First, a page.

I was with ease doing 500m split times some 6-7 seconds faster then I supposed to do. 🙂
        And it lasted for about a week, or 10 days and that was it.
        Since our World Championships and Olympics competitions are for a week only, this is ideal for us to do.
        Competitive rowing has extremly high power output, with endurance component. Basicaly in the race one is always well above 90% of their max capacity, meaning one sprints for 6-7 minutes.
        To put it in perspective, try this.
        Use 60 kilos bar with weight on it, step on the chair, with bar undernith it on the floor, lift it up to your chest in about 0,4 sec, 40 times a minute, for 6-7 minutes, and you’ll see how “easy” it is. 🙂

        As I said before, big countries have strength in numbers and Resources, and for that reason alone small countries have hard time competing with them, except on occasional event.
        Right now (actually as of tomorrow) World Rowing championship will begin in France, and Croatia has one crew that will likely get gold (men’s double scull) and one (men’s single scull) who might surprise and get medal, and that’s it.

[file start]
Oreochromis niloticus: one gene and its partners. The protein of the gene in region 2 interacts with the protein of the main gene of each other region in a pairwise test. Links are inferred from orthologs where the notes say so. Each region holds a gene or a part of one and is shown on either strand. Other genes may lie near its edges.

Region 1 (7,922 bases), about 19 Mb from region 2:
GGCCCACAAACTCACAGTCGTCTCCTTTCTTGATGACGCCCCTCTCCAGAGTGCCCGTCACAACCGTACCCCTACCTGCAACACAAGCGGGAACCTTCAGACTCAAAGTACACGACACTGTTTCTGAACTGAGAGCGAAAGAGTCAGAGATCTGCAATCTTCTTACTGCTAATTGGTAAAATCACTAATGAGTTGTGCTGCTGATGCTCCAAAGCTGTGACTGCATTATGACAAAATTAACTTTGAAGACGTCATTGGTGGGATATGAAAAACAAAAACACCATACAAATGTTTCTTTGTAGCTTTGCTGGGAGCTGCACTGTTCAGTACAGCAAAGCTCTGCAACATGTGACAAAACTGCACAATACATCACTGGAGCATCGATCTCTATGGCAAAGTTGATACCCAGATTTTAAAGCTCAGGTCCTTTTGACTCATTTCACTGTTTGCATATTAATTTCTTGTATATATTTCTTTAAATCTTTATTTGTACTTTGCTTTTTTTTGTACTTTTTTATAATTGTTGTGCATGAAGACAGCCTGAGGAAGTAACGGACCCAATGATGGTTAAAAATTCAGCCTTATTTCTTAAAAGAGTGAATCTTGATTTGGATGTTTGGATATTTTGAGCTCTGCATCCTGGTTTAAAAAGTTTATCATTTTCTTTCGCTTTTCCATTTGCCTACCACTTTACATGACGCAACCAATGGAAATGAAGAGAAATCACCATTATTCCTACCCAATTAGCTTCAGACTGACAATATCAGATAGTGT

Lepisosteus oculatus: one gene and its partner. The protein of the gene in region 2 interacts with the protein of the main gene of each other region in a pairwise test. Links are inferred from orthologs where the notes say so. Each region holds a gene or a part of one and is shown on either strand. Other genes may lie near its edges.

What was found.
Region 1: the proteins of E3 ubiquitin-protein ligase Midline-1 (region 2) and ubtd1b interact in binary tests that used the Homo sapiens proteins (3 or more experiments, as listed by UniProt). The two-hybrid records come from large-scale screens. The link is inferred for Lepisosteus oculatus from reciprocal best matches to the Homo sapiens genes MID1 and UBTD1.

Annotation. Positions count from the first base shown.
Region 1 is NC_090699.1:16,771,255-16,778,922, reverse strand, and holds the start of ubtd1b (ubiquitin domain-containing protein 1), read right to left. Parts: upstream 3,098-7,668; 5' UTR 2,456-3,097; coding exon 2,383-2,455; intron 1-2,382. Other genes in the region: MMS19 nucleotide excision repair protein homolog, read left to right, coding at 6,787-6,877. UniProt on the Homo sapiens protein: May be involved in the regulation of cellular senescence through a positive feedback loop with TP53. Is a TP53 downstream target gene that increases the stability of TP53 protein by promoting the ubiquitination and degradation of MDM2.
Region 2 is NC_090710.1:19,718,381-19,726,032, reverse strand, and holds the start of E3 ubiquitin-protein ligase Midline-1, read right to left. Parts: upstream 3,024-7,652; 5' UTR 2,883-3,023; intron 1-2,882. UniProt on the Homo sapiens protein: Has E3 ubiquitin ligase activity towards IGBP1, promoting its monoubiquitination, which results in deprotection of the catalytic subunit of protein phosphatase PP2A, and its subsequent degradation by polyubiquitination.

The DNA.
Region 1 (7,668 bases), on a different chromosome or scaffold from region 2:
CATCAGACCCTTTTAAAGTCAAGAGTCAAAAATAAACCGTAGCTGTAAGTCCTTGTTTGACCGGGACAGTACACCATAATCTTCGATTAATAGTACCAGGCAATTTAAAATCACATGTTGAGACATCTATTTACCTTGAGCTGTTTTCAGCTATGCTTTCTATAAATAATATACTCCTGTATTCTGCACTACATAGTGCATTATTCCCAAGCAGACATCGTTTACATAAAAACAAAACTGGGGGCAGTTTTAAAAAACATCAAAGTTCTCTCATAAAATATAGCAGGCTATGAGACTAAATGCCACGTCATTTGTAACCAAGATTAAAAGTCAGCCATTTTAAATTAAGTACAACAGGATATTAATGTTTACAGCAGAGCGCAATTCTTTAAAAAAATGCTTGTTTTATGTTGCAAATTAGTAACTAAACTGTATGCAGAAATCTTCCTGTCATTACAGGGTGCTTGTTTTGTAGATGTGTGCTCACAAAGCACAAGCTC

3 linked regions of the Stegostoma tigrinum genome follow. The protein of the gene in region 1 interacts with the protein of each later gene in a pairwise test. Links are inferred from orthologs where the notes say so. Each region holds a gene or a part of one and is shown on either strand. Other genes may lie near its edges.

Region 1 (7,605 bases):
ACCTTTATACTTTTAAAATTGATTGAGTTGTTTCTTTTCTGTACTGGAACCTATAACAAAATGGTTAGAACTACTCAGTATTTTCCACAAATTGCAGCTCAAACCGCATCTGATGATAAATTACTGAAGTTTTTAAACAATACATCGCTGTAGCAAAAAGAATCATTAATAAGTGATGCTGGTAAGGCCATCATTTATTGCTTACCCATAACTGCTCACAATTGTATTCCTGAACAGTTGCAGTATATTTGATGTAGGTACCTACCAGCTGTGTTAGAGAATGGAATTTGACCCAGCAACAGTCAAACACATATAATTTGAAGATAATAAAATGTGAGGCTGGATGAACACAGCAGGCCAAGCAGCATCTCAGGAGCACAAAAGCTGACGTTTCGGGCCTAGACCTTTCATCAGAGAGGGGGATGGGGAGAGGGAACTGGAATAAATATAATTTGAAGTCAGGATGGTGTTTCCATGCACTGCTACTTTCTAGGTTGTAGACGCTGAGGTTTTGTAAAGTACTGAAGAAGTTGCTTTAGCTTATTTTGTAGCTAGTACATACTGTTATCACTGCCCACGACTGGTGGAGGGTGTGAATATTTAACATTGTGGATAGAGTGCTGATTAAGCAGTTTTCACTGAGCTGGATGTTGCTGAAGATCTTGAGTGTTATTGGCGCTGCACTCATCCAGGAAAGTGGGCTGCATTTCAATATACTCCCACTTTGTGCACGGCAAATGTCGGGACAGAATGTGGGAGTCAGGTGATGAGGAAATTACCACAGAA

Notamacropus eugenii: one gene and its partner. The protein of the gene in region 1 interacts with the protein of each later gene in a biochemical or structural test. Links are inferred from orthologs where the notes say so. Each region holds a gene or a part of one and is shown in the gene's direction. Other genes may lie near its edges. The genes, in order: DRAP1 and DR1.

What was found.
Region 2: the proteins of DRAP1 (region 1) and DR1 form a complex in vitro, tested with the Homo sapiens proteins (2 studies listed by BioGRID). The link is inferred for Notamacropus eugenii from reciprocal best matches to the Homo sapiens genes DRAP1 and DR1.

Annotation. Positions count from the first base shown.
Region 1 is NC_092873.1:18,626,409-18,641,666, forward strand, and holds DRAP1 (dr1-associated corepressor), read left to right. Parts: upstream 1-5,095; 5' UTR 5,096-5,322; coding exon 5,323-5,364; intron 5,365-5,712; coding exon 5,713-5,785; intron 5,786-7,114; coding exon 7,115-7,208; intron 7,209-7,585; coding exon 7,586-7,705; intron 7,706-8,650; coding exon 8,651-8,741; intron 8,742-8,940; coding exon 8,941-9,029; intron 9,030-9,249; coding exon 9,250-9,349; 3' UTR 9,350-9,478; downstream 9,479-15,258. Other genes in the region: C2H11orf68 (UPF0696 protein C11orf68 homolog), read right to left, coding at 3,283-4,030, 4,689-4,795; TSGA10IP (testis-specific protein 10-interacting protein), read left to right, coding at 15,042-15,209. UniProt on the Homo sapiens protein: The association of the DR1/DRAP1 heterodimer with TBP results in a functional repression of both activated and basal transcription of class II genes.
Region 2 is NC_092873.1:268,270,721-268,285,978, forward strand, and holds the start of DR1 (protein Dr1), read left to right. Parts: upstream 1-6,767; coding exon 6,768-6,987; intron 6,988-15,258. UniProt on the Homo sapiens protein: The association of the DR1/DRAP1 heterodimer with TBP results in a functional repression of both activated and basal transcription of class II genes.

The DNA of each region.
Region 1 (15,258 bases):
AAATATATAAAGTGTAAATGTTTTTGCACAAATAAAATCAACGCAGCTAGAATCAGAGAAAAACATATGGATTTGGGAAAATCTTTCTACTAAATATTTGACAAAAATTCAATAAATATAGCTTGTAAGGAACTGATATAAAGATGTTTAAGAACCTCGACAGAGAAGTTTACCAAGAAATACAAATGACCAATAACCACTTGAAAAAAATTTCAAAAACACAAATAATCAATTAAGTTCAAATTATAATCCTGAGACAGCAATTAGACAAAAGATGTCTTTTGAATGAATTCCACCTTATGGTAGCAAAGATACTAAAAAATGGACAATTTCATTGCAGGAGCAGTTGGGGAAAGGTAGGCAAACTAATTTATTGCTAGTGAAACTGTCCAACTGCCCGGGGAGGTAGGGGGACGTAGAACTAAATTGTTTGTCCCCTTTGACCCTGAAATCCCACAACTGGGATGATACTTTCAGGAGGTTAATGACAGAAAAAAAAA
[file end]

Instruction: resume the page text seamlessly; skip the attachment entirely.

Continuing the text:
We don’t have anyone else, besides this three guys who can do anythig notewhorty.
        Once they retire at the moment I don’t see anyone who will repace them.
        As oppose to Great Britain, or Germany, or US, who have thousands of rowers to choose form.
        I’m talking about rowing, since tha’s my sport, but that’s pretty much the same in all sports.

        Cheers,

        Krako

        • Very interesting to read, thank you! I will be thinking of you when I get on the rowing machine today!

          Out of curiosity, what were your target splits?

          • Hey, thank you for reading such a long post (I noticed once I posted it – got carried away 🙂 )
            As for the splits, depends on season.
            Fall and Winter are slower and longer, while Spring and Summer are shorter with higher intensitiy, higher stroke rate and of course speed.
            So for example one single training in the Winter (as far as I remember it was Tuesday afternoon) is one hour (60 min) on erg, with 1:40,0 split for 500m, which will give you 18 km total in one hour. Of course 4 of us would do this next to each other, trying to beat the other guy, so we would quite often do bit faster than that. 🙂